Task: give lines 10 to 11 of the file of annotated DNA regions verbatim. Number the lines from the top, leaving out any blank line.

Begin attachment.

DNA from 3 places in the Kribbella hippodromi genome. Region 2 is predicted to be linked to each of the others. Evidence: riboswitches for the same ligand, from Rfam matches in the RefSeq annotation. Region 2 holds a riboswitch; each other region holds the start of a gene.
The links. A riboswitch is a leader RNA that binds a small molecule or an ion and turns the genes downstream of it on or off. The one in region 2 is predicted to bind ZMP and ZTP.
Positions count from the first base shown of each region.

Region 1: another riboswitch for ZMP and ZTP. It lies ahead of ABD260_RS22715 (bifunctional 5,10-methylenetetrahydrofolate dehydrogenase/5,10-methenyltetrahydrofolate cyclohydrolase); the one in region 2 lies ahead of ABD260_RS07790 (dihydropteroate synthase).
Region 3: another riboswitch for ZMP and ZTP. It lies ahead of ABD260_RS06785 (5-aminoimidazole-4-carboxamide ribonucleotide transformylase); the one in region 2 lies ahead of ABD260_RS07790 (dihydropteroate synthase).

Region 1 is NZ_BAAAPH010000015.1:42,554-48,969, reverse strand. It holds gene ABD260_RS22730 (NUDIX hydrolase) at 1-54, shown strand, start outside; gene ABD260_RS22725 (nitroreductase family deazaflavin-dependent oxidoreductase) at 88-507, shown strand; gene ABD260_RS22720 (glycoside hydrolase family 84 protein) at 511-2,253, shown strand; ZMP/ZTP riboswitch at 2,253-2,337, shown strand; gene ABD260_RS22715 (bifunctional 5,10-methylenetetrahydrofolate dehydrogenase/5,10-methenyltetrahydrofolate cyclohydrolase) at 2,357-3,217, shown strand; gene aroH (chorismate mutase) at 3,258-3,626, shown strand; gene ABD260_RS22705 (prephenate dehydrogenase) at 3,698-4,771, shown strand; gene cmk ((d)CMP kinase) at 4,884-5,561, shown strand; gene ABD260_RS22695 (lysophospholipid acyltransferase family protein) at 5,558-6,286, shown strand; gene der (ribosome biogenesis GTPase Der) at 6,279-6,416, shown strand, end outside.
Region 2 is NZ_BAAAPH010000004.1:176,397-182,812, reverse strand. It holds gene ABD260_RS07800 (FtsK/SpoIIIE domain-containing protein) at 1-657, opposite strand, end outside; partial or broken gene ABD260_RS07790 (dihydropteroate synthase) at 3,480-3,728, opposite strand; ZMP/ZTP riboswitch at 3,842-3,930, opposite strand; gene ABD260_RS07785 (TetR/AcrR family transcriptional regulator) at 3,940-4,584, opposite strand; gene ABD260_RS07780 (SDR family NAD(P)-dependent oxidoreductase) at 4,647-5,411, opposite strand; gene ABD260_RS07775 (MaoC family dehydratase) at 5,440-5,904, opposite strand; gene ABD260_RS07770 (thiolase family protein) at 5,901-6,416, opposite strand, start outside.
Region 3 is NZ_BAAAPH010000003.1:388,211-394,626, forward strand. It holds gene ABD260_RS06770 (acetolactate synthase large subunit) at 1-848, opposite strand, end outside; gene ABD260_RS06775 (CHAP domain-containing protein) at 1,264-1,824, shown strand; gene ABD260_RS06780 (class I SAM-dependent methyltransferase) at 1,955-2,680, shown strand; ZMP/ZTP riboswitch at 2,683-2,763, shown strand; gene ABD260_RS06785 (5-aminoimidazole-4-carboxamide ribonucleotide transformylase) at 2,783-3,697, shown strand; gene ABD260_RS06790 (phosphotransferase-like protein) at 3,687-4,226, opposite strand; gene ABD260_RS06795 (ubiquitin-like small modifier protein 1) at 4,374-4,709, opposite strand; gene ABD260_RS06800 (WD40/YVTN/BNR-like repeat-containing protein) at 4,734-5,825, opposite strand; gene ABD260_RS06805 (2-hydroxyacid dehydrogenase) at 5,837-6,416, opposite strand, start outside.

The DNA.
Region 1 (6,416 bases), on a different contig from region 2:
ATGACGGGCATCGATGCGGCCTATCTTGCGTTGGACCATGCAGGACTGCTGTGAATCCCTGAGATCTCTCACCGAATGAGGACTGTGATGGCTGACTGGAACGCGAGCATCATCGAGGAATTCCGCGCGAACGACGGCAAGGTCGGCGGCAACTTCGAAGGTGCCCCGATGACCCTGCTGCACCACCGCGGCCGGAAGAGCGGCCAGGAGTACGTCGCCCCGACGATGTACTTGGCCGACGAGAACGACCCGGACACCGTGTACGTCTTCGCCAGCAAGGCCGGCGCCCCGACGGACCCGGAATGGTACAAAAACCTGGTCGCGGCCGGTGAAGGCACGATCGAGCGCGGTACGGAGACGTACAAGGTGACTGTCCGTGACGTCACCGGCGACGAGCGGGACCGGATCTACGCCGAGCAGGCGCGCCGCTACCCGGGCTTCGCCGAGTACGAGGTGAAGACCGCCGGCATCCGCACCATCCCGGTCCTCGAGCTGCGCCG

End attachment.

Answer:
Region 1 (6,416 bases), on a different contig from region 2:
ATGACGGGCATCGATGCGGCCTATCTTGCGTTGGACCATGCAGGACTGCTGTGAATCCCTGAGATCTCTCACCGAATGAGGACTGTGATGGCTGACTGGAACGCGAGCATCATCGAGGAATTCCGCGCGAACGACGGCAAGGTCGGCGGCAACTTCGAAGGTGCCCCGATGACCCTGCTGCACCACCGCGGCCGGAAGAGCGGCCAGGAGTACGTCGCCCCGACGATGTACTTGGCCGACGAGAACGACCCGGACACCGTGTACGTCTTCGCCAGCAAGGCCGGCGCCCCGACGGACCCGGAATGGTACAAAAACCTGGTCGCGGCCGGTGAAGGCACGATCGAGCGCGGTACGGAGACGTACAAGGTGACTGTCCGTGACGTCACCGGCGACGAGCGGGACCGGATCTACGCCGAGCAGGCGCGCCGCTACCCGGGCTTCGCCGAGTACGAGGTGAAGACCGCCGGCATCCGCACCATCCCGGTCCTCGAGCTGCGCCG